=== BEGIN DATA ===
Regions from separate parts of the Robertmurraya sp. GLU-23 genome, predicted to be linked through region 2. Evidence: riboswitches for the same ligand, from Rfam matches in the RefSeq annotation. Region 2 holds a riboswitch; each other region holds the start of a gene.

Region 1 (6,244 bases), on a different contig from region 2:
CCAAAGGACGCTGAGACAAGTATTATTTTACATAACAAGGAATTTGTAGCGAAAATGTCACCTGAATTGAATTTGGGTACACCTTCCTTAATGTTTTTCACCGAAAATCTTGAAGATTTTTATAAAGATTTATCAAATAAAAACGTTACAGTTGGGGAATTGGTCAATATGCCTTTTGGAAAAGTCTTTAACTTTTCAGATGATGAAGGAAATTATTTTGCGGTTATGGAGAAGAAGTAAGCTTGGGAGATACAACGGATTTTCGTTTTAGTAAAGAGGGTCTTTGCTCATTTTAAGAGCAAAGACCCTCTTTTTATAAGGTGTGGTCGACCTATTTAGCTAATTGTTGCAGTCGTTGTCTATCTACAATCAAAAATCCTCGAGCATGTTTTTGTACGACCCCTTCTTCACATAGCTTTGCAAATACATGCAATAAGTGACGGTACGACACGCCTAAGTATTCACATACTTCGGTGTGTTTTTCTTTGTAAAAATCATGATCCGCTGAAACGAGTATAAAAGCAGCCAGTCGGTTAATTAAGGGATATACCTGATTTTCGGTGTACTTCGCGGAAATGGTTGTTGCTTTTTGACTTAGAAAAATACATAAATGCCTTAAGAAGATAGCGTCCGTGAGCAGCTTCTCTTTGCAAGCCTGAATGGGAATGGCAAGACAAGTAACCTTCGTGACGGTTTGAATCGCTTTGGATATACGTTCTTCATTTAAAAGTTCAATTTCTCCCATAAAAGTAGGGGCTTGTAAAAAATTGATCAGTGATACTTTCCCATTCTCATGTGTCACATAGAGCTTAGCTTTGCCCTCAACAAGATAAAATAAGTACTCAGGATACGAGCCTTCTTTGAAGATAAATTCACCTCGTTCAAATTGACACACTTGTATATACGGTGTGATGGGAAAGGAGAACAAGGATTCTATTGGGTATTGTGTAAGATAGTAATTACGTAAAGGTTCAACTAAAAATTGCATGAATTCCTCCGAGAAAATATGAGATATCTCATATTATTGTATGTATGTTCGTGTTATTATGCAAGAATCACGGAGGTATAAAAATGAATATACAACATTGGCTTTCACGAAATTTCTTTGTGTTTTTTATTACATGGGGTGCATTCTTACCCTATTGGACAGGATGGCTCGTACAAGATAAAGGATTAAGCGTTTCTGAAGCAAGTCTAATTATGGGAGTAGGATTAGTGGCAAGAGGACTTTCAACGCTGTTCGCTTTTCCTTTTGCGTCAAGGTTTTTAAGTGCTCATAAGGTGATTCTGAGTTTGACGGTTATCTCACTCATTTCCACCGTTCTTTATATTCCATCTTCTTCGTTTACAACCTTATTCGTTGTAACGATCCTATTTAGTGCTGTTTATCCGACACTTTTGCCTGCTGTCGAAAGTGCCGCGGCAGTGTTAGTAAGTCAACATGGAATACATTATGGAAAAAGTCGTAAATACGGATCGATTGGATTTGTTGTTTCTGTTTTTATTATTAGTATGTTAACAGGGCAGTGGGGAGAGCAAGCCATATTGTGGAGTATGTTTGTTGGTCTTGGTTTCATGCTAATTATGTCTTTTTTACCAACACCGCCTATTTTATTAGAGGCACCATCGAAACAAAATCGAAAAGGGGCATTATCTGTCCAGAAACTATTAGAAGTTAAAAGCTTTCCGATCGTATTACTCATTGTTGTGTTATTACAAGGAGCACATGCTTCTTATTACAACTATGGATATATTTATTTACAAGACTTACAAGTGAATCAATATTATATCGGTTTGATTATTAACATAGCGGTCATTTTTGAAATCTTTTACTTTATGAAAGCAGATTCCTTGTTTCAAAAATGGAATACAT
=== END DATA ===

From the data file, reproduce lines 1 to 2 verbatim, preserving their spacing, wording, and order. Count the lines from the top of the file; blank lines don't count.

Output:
Regions from separate parts of the Robertmurraya sp. GLU-23 genome, predicted to be linked through region 2. Evidence: riboswitches for the same ligand, from Rfam matches in the RefSeq annotation. Region 2 holds a riboswitch; each other region holds the start of a gene.

Region 1 (6,244 bases), on a different contig from region 2: